Cornell’s boxes may be fiction or fantasy, but they are physical, tangible objects. If they weren’t so valuable today that we mostly experience them behind glass in museums, you could touch one, play with it, and take it apart. Blaylock’s work exists only as pixels that depict virtual worlds. Each avatar in a virtual performance has a typist somewhere on earth. So a virtual performance space that has a few dozen avatars might represent “typists” from 6 continents all assembled in a virtual room. There is no physical object involved in, or resulting from, these works. They are global acts of pure network-based communication.
Look up both artists, research their ideas, and view images of their works.
1. Real & Virtual
Joseph Cornell makes physical objects about places he’s never been. Vanessa Blaylock’s work exists in virtual places that do not include any physical place. Are these works “real”? Or are they fundamentally something different than a painting or a sculpture?
2. Fantasy & Reality
The Italian prankster artist Franco Mattes has said,
What’s the difference between reality and fantasy? There is no difference. People pretend that they can tell the difference and that it is only crazy people who cannot tell the difference. But I think it is the other way around.
Isn’t Micky Mouse real? Actual? This guy is raising much more interest and money and shaping reality much more than me and you together and all of the people in here (art gallery) and probably the whole country (The Netherlands).
A related idea you might be familiar with is the phrase “perception is reality”.
Can creations of imagination, like Mickey Mouse or Vanessa Blaylock’s avatars, be “real”? Can they make tangible works that have meaning and value?
3. Harry Potter
Because Harry Potter is a work of fiction, does that necessarily mean that it is less meaningful and relevant to our lives than a work of nonfiction? Do you see a way in which a story featuring characters who are not real and events that did not happen can still have a powerful or emotional impact on us? Even though fiction is not factual, can it still contain a form of human truth? Is there a difference between “true” and “truth”?
4. Painting, Writing & Cyberspace
We’ve been painting for 40,000 years now. And writing for 6,000 years. Certainly both media are alive and well today. We’ve only been experimenting and creating in cyberspace for a handful of years.
Discuss how these 3 media in their many forms are more or less equipped to consider the issues and ideas of 2016. The issues and ideas of your time.
Painting has had a powerful voice for 40,000 years. Can it still have a powerful voice here in the 21st century? Or is painting as a medium challenged to discuss the ideas that matter to you? What of writing? As a new media, does work in or about cyberspace have any unique ability to discuss contemporary events and ideas from its own time? From your time?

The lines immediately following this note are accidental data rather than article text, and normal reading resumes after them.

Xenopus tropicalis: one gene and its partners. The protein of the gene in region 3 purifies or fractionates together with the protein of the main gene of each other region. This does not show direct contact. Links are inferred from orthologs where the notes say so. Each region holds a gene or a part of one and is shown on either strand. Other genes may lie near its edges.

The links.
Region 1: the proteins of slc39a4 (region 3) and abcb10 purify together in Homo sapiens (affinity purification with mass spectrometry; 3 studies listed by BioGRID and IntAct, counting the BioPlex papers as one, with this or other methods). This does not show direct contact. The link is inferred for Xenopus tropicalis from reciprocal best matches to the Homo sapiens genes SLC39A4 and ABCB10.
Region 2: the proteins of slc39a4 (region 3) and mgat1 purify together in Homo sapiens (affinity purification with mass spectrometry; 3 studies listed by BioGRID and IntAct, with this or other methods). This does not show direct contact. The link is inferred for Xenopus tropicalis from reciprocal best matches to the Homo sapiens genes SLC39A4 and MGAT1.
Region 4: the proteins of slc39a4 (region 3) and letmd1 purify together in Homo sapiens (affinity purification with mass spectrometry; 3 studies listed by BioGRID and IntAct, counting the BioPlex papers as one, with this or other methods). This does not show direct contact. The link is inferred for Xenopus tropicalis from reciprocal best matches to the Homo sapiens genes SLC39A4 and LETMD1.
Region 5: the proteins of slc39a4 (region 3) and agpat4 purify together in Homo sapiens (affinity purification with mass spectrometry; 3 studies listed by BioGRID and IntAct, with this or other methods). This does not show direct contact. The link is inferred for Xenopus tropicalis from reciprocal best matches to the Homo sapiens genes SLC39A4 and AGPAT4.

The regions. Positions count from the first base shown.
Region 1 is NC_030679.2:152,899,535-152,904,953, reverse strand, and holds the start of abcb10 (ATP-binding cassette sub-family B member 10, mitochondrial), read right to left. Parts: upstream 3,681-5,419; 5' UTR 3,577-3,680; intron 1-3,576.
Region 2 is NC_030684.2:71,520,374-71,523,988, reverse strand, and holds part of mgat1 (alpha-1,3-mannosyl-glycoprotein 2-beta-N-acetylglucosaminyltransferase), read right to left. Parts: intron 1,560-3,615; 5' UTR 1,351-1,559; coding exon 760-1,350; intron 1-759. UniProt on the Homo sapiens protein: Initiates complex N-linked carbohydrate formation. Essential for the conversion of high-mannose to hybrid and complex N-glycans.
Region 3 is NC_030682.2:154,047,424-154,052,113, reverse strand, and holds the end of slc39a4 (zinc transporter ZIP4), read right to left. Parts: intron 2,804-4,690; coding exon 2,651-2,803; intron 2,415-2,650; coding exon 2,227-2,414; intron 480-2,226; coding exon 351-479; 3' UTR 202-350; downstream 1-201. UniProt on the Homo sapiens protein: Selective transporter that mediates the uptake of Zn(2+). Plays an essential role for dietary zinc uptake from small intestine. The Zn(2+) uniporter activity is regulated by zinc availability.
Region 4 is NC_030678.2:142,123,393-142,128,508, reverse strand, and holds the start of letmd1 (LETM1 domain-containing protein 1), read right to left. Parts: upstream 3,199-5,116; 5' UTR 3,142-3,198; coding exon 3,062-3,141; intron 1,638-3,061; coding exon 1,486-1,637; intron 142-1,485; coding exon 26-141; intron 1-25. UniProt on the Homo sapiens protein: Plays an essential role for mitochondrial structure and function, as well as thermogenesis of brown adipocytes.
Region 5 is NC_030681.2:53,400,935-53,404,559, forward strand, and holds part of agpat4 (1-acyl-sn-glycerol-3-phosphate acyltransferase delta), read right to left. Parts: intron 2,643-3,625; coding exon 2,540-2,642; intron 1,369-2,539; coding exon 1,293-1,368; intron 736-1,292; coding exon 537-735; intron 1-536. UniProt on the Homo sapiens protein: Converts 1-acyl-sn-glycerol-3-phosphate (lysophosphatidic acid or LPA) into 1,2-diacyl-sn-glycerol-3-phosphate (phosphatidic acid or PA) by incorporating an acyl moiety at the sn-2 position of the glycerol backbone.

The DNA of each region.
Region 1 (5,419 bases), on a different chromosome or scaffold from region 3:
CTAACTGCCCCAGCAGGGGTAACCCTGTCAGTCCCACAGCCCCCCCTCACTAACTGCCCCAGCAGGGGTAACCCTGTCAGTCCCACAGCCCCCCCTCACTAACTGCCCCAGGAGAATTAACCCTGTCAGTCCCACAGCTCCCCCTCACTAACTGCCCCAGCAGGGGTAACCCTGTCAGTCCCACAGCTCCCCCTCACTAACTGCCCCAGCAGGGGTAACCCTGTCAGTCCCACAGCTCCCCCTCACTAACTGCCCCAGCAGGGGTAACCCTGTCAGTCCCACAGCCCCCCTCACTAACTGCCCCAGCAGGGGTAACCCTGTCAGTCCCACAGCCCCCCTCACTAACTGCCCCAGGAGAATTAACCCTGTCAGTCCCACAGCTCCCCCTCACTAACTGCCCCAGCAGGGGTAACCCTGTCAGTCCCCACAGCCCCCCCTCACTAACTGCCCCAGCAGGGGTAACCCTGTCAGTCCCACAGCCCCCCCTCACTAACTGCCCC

Try to think outside the box and outside your own comfort zone as you discuss these ideas. Rather than safe and predictable ideas, see if you can take more unusual positions and back them up with evidence.
The evidence for your arguments can take many forms. You can directly cite the work and ideas of artists like Cornell, Blaylock, and Mattes. You can introduce ideas on the epistemology of art. And please do bring in examples from your own life and experiences.
A safe, or easy position on these ideas will not score as well as a more adventurous position that is backed up with references to artists, critics, and other thinkers.
- Week Starts on Monday
- Due by Thursday Midnight: Class discussion on Slack
- Due by Sunday Midnight: Your blog post
Slack is mobile friendly and hopefully you can participate in discussions with a smart phone from most places on earth.
- Blog Post – 20 points
- Discussion Comments – 3 @6 points = 18 points
Your 3 (or more) discussion comments can be new posts, or responses to classmate posts. In either case you should express new ideas not already stated. Responses should not simply be “me too” responses but should strive to push the discussion forward. You might agree with your classmate and go even further, or try to turn the discussion around and approach the ideas from a different direction.
It’s good to comment early in the week if possible so there’s time to interact with each other. After we finish our discussion on Thursday night, you’ll still have several days to work these ideas into your blog post.
Banner Image: Untitled (Celestial Navigation), Joseph Cornell, 1958